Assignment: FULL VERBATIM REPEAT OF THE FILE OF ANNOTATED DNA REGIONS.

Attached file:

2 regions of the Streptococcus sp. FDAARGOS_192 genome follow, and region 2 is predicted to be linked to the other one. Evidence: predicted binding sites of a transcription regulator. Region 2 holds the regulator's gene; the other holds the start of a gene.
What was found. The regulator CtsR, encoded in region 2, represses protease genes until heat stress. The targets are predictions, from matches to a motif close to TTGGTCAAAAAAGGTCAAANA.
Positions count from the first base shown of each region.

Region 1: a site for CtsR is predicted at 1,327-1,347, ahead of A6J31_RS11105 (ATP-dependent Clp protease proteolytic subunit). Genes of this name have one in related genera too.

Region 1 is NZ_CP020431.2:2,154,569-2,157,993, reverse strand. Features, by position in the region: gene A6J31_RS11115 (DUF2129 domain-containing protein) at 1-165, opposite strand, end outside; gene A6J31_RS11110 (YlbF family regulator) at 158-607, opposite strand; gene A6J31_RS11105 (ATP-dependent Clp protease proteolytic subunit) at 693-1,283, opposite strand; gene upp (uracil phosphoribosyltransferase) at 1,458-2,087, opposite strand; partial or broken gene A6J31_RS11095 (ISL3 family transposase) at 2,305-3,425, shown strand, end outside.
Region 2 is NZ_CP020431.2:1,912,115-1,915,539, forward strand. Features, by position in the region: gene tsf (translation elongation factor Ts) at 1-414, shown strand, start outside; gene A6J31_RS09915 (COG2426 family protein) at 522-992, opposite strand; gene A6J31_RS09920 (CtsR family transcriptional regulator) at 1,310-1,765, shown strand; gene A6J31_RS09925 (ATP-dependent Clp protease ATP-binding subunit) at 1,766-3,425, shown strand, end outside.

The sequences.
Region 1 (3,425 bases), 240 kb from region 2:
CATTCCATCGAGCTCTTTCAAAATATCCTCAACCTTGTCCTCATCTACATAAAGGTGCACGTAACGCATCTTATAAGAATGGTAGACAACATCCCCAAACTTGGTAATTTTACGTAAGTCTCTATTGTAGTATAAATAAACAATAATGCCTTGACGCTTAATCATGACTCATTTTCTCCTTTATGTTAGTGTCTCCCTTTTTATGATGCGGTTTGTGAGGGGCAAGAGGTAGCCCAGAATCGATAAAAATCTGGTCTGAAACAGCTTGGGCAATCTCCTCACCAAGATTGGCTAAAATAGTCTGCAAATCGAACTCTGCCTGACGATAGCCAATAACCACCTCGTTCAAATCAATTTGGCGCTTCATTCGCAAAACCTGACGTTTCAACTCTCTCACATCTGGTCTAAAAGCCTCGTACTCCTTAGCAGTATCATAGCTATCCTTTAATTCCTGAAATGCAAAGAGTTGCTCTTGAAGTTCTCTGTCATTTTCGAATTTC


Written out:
2 regions of the Streptococcus sp. FDAARGOS_192 genome follow, and region 2 is predicted to be linked to the other one. Evidence: predicted binding sites of a transcription regulator. Region 2 holds the regulator's gene; the other holds the start of a gene.
What was found. The regulator CtsR, encoded in region 2, represses protease genes until heat stress. The targets are predictions, from matches to a motif close to TTGGTCAAAAAAGGTCAAANA.
Positions count from the first base shown of each region.

Region 1: a site for CtsR is predicted at 1,327-1,347, ahead of A6J31_RS11105 (ATP-dependent Clp protease proteolytic subunit). Genes of this name have one in related genera too.

Region 1 is NZ_CP020431.2:2,154,569-2,157,993, reverse strand. Features, by position in the region: gene A6J31_RS11115 (DUF2129 domain-containing protein) at 1-165, opposite strand, end outside; gene A6J31_RS11110 (YlbF family regulator) at 158-607, opposite strand; gene A6J31_RS11105 (ATP-dependent Clp protease proteolytic subunit) at 693-1,283, opposite strand; gene upp (uracil phosphoribosyltransferase) at 1,458-2,087, opposite strand; partial or broken gene A6J31_RS11095 (ISL3 family transposase) at 2,305-3,425, shown strand, end outside.
Region 2 is NZ_CP020431.2:1,912,115-1,915,539, forward strand. Features, by position in the region: gene tsf (translation elongation factor Ts) at 1-414, shown strand, start outside; gene A6J31_RS09915 (COG2426 family protein) at 522-992, opposite strand; gene A6J31_RS09920 (CtsR family transcriptional regulator) at 1,310-1,765, shown strand; gene A6J31_RS09925 (ATP-dependent Clp protease ATP-binding subunit) at 1,766-3,425, shown strand, end outside.

The sequences.
Region 1 (3,425 bases), 240 kb from region 2:
CATTCCATCGAGCTCTTTCAAAATATCCTCAACCTTGTCCTCATCTACATAAAGGTGCACGTAACGCATCTTATAAGAATGGTAGACAACATCCCCAAACTTGGTAATTTTACGTAAGTCTCTATTGTAGTATAAATAAACAATAATGCCTTGACGCTTAATCATGACTCATTTTCTCCTTTATGTTAGTGTCTCCCTTTTTATGATGCGGTTTGTGAGGGGCAAGAGGTAGCCCAGAATCGATAAAAATCTGGTCTGAAACAGCTTGGGCAATCTCCTCACCAAGATTGGCTAAAATAGTCTGCAAATCGAACTCTGCCTGACGATAGCCAATAACCACCTCGTTCAAATCAATTTGGCGCTTCATTCGCAAAACCTGACGTTTCAACTCTCTCACATCTGGTCTAAAAGCCTCGTACTCCTTAGCAGTATCATAGCTATCCTTTAATTCCTGAAATGCAAAGAGTTGCTCTTGAAGTTCTCTGTCATTTTCGAATTTC